چارچوبی از ارزش برند در بازارهای B2B : نقش مشارکتی اجزای کاربردی و احساسی
|کد مقاله||سال انتشار||تعداد صفحات مقاله انگلیسی||ترجمه فارسی|
|1935||2012||9 صفحه PDF||سفارش دهید|
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Publisher : Elsevier - Science Direct (الزویر - ساینس دایرکت)
Journal : Industrial Marketing Management, Volume 41, Issue 1, January 2012, Pages 106–114
The creation of value is admittedly a critical task for marketers regardless of industry. This paper focuses on a type of value that has traditionally been perceived as irrelevant to industrial markets and argues that brand value facilitates the progression from goods and services value to relationship value. To address the limited amount of research on B2B branding from the suppliers' point of view, we complement insights gained from a literature review with ten exploratory interviews with B2B supplier managers, and develop a framework of brand value applicable to industrial markets. This identifies both the functional (i.e., quality, technology, capacity, infrastructure, after sales service, capabilities, reliability, innovation) and emotional qualities (i.e., risk reduction, reassurance, trust) important for the development of industrial brand equity. Situational (e.g. nature of the purchase) and environmental factors (e.g. the economic situation) affecting suppliers' perceptions of the importance of brand in a B2B context and the role of functional versus emotional brand qualities are discussed. The value of the brand as a driver for the development of business to business relationships is also highlighted. The framework provides a basis for B2B practitioners to build their brands in such a way as to make a functional as well as an emotional connection with buyers that is more likely to lead to a supplier–buyer relationship.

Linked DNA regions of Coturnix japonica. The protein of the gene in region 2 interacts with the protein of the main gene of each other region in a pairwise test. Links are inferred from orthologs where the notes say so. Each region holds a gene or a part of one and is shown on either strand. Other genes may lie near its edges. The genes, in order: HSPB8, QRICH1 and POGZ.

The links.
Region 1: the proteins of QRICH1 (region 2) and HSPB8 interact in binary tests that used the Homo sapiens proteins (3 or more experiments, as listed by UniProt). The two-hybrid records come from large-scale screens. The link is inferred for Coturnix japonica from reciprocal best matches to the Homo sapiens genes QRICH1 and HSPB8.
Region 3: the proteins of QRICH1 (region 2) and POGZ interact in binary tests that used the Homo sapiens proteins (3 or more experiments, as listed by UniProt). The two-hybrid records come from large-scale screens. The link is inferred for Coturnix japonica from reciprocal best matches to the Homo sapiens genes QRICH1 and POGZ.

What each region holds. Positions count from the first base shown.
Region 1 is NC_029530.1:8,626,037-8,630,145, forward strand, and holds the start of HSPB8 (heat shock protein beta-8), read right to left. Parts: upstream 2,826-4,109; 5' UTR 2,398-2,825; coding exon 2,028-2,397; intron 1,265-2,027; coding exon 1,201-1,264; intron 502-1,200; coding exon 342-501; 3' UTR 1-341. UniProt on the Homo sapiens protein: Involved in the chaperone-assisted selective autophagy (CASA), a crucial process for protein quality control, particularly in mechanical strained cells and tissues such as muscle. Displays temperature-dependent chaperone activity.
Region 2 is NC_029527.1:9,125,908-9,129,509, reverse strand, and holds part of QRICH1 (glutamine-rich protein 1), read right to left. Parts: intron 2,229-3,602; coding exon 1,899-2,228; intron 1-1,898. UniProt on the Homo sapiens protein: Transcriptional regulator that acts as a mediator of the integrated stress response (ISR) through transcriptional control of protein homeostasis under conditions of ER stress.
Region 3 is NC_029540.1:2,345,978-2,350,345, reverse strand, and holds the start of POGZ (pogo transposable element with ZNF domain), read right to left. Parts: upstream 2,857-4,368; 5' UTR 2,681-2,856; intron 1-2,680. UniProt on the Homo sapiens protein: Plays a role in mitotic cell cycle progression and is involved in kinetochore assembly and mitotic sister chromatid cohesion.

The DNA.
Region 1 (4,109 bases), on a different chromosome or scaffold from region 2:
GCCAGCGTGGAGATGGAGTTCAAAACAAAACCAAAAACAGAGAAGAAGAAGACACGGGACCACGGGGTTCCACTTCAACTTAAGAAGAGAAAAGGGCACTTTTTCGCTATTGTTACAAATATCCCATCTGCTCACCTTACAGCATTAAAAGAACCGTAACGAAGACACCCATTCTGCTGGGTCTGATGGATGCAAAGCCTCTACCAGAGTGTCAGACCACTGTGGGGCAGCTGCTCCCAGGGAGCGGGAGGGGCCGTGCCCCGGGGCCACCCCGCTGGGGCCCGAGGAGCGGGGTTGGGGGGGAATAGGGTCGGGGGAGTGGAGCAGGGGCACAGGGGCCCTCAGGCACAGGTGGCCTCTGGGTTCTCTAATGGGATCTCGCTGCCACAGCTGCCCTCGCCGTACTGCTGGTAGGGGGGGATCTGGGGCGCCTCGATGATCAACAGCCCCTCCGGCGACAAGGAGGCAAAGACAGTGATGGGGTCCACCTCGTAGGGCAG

The significance of creating value for buyers and other stakeholders is well documented in the marketing literature (e.g. Doyle, 2000 and Lindgreen and Wynstra, 2005). Indeed, the creation of value is prominent in AMA's latest definition of marketing as “the activity, set of institutions, and processes for creating, communicating, delivering, and exchanging offerings that have value for customers, clients, partners, and society at large” (Gundlach & Wilkie, 2010, p.90). The (added) value of a brand is widely accepted in the B2C domain (e.g. Aaker, 1991, Aaker, 1996 and Miller, 2007) and there has been a considerable amount of research identifying and measuring brand equity (e.g. Keller, 1993, Sinha et al., 2008 and Srinivasan et al., 2005) in different consumer contexts including tourism (Sanchez, Callarisa, Rodriguez, & Moliner, 2006) telecommunications (Turel, Serenko, & Bontis, 2007), not-for-profit (Sargeant, Hudson, & West, 2008) and e-tail (Christodoulides, de Chernatony, Furrer, & Shiu, 2006). While in the past little attention was paid to branding in a B2B context, more recently there has been a surge in the studies addressing various elements of B2B branding including B2B brand equity (Kuhn et al., 2008, Lindgreen et al., 2010 and Persson, 2010), internal B2B brand equity (Baumgarth & Schmidt, 2010), brand value and performance (Han & Sung, 2008), and global brand leadership (Beverland, Napoli, & Lindgreen, 2007). It is notable that although a considerable amount of this B2B stream of research has been carried out from the buyers' perspective (e.g. Bendixen et al., 2004, Cretu and Brodie, 2007 and Zablah et al., 2010) there is little undertaken from the suppliers' perspective. Research on B2B branding has yet to answer fundamental questions. B2B marketers have traditionally been more skeptical about the benefits of branding (Leek & Christodoulides, 2011) with the conventional view being that the organizational decision making process is rational and focused on the functional qualities with no place for the introduction of the emotional qualities used in the B2C context. This view has more recently been challenged by research showing that B2B brands also need to establish trust and develop affective as well as cognitive bonds with stakeholders (Andersen and Kumar, 2006 and Lynch and de Chernatony, 2007). With the exception of human intensive services, in a B2C context there is usually minimal personal interaction between the consumers and sellers. The situation is very different in a B2B context where there is an emphasis on interpersonal interactions (Håkansson, 1982). The value of relationships in B2B has been widely researched (e.g. Anderson and Narus, 1998, Lindgreen and Wynstra, 2005, Morgan and Hunt, 1994, Ravald and Grönroos, 1996, Ulaga, 2001, Ulaga and Eggert, 2006 and Walter et al., 2001), however it remains unclear whether part of a B2B brand's value is driving the development of relationships. While several criteria used during the process of organizational buying have been examined (e.g. Bendixen et al., 2004 and Mudambi et al., 1997) there is little research investigating how situational factors such as risk (Bennett, Hartel, & McColl-Kennedy, 2005) influence the perceived value of B2B brands. Environmental factors outside of the organization may also affect the perceived value of a B2B brand. For example, a significant number of industrial organizations faced with the prospect of commoditization and increased lack of differentiation in their respective markets have deployed brand development strategies in an attempt to create a competitive advantage. This has led B2B brands such as IBM, Cisco, Oracle and Intel to be currently amongst the most valuable brands globally (Interbrand, 2010). While other types of value including the value of goods and services and the value of buyer–seller relationships have been investigated extensively in the B2B marketing literature (for a review, see Lindgreen & Wynstra, 2005), brand value remains largely unexplored (Leek & Christodoulides, 2011). We argue, in this paper, that brand value in a B2B context facilitates the progression from goods and services value, which is predominantly associated with functional benefits to relationship value, which is closely associated with emotional needs. Brand value encompasses the value of goods and services and also some added values (functional and emotional) resulting from the brand name. The paper opens by reviewing the literature on brand equity, a concept developed to tap the added value endowed by the brand to the product (Farquhar, 1989). We review relevant models and discuss the role of functional and emotional qualities and the importance of relationships in the creation of industrial brand equity. We then explain the methodology followed by the findings of the interviews with the B2B managers on the supplier side culminating in the presentation of a framework of brand value applicable to B2B markets.